Webinar: Multi-Grasp Terminal Device Specific Training – II
Date and Time
This course is the second session in the series on multi-grasp terminal devices, and will feature a single patient use scenario.
There are a variety of hands, hooks, and fingers designed to help people with upper limb loss or limb difference complete everyday tasks. From eating to driving a car, there are different shapes, functionalities, and interfaces designed to help patients reach their goals. Prosthetic hands and hooks can be complex, require power, or be made simply to enable a particular function. From high tech to low tech, they are all designed to provide benefits based on different functional needs and a patient’s individual style. This course is meant to provide you with a case by case look at solutions based on functional needs and helping patients get back to daily activity levels. This series is meant to provide you with a case by case look at solutions based on functional needs and helping patients get back to daily activity levels.
Upon completion of this program, participant will be able to:
- Review pre-prosthetic therapy and prosthetic training concepts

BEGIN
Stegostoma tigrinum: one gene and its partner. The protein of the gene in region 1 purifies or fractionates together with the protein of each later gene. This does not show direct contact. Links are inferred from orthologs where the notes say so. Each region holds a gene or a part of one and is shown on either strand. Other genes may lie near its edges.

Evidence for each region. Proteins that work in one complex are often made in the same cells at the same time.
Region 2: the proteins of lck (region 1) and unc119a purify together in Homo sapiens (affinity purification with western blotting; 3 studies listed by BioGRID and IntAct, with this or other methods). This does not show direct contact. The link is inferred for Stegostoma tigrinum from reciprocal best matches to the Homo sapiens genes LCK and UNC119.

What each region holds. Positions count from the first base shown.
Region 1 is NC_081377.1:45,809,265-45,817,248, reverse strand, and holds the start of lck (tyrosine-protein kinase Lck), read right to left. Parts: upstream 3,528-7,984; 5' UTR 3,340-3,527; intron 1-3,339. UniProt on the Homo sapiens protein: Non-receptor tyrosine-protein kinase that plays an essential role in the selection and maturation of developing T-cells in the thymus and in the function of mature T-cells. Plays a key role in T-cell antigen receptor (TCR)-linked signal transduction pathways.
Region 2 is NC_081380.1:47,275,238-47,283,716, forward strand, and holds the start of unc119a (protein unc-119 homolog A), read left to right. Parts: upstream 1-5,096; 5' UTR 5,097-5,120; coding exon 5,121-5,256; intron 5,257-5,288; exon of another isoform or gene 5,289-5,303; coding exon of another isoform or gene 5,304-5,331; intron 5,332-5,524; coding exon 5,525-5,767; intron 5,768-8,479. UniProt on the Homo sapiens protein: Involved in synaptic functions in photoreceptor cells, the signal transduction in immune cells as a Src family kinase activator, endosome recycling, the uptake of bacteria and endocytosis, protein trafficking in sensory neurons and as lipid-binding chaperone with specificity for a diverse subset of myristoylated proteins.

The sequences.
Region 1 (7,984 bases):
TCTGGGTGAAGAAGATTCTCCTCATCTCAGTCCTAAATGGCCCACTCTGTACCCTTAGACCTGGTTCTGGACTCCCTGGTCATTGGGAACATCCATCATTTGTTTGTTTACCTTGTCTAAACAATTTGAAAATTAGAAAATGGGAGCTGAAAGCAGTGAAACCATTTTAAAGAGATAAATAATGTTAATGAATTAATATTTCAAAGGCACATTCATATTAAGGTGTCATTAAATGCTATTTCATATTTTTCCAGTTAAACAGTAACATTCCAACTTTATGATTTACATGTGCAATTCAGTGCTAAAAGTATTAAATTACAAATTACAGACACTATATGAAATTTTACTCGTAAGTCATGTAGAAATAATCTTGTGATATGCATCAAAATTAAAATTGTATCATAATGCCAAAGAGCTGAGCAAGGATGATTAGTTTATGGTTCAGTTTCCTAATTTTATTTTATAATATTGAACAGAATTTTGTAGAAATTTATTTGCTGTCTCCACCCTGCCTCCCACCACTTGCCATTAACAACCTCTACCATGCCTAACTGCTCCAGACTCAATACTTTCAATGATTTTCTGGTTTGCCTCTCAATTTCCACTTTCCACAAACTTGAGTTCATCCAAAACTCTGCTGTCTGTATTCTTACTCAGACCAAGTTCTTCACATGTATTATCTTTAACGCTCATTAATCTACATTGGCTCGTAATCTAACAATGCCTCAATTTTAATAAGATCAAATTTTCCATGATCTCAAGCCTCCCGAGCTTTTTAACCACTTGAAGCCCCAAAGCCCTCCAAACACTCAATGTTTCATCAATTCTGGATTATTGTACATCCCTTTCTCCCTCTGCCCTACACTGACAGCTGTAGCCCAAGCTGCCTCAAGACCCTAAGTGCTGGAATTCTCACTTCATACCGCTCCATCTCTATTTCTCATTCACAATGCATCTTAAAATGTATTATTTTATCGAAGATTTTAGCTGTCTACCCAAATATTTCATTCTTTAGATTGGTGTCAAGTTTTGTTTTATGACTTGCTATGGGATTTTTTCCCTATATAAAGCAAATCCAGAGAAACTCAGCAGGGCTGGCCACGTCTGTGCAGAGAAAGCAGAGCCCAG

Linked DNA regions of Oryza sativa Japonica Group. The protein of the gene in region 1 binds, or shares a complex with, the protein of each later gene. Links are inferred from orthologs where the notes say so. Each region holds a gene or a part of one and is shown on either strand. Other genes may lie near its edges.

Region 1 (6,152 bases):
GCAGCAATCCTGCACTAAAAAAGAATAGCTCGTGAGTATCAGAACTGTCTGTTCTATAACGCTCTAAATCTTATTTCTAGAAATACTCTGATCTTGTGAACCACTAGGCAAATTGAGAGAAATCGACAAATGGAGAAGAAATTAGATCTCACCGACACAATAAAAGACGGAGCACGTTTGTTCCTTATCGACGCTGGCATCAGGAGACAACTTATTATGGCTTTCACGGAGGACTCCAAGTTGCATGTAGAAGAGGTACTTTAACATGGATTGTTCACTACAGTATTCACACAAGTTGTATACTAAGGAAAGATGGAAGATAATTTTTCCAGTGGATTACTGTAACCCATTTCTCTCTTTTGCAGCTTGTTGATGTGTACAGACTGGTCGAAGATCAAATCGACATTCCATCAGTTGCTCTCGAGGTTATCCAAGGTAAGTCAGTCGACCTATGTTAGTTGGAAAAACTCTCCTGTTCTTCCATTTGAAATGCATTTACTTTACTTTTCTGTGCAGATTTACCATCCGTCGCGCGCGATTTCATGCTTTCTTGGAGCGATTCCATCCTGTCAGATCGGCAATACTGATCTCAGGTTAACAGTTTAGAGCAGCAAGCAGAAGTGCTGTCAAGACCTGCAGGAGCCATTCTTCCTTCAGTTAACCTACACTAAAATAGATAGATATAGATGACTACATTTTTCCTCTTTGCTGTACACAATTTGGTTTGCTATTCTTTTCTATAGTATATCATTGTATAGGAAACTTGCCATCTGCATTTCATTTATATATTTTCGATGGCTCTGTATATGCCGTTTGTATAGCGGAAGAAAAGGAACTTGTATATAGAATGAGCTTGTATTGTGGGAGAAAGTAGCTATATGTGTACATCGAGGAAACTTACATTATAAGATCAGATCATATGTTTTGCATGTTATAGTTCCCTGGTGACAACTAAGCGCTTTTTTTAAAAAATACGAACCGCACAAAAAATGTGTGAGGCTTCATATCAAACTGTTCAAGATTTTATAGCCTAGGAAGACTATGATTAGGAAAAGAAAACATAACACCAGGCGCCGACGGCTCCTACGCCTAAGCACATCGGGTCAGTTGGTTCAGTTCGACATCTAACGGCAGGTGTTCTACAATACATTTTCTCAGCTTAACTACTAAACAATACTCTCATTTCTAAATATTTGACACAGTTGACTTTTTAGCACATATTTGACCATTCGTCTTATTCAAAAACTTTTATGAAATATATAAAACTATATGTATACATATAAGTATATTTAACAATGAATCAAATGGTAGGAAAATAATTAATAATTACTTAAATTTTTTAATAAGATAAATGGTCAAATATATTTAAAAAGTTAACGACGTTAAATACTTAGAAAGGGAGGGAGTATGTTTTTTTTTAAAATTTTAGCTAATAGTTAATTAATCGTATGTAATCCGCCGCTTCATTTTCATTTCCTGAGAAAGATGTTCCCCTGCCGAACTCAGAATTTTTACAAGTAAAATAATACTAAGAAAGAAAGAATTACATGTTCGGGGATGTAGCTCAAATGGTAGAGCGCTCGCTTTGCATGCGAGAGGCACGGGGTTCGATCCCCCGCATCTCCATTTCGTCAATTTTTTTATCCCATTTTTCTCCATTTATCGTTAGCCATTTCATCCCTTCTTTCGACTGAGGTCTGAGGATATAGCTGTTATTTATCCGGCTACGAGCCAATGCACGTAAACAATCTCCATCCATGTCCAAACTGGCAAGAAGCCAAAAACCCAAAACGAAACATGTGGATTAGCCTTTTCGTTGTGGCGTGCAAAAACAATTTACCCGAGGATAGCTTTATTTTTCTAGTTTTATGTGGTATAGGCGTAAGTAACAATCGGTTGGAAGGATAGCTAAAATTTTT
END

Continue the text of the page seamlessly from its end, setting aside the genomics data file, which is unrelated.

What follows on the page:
- Demonstrate multi-grasp terminal devices as they relate to patient activities of daily living, including important points to consider
- Understand why communication between therapist, prosthetist and patient is critical in providing the patient with the most functional prosthesis
Bambi Lombardi, OTR/L
Bambi has been a therapist for the past 35 years with a varied clinical background ranging from pediatrics, to trauma, to hand therapy and general rehabilitation. She joined the rehabilitation team at Hanger Clinic in 2015.
Mike has been a Hanger Clinic patient since he lost his arm to cancer at 14 years old. He has worn several types of body-powered devices and was the first person in the US to be fitted with the i-Limb Quantum.
Lizbeth was born missing her right forearm and 3 fingers on her left hand and she has been wearing prosthetics since she was 3 years old. She has experience with cable operated, functional cosmetic, activity specific, and myoelectric prosthetics.
Continuing Education Requirements: All attendees are required to attend the entire session, complete a credit request form, and evaluation following the session. Throughout the presentation learning outcomes will be assessed through instructor interaction and attendee’s participation through Q&A.
September 23–26, 2020
Each year, approximately 1,000 pediatricians, neurologists, surgeons, therapists, nurses, special educators, engineers, and scientists from all over the world gather for the American Academy of Cerebral Palsy and Developmental Medicine (AACPDM) Meeting to learn about technical advances in the prevention, diagnosis, and treatment of cerebral palsy and other childhood onset disabilities.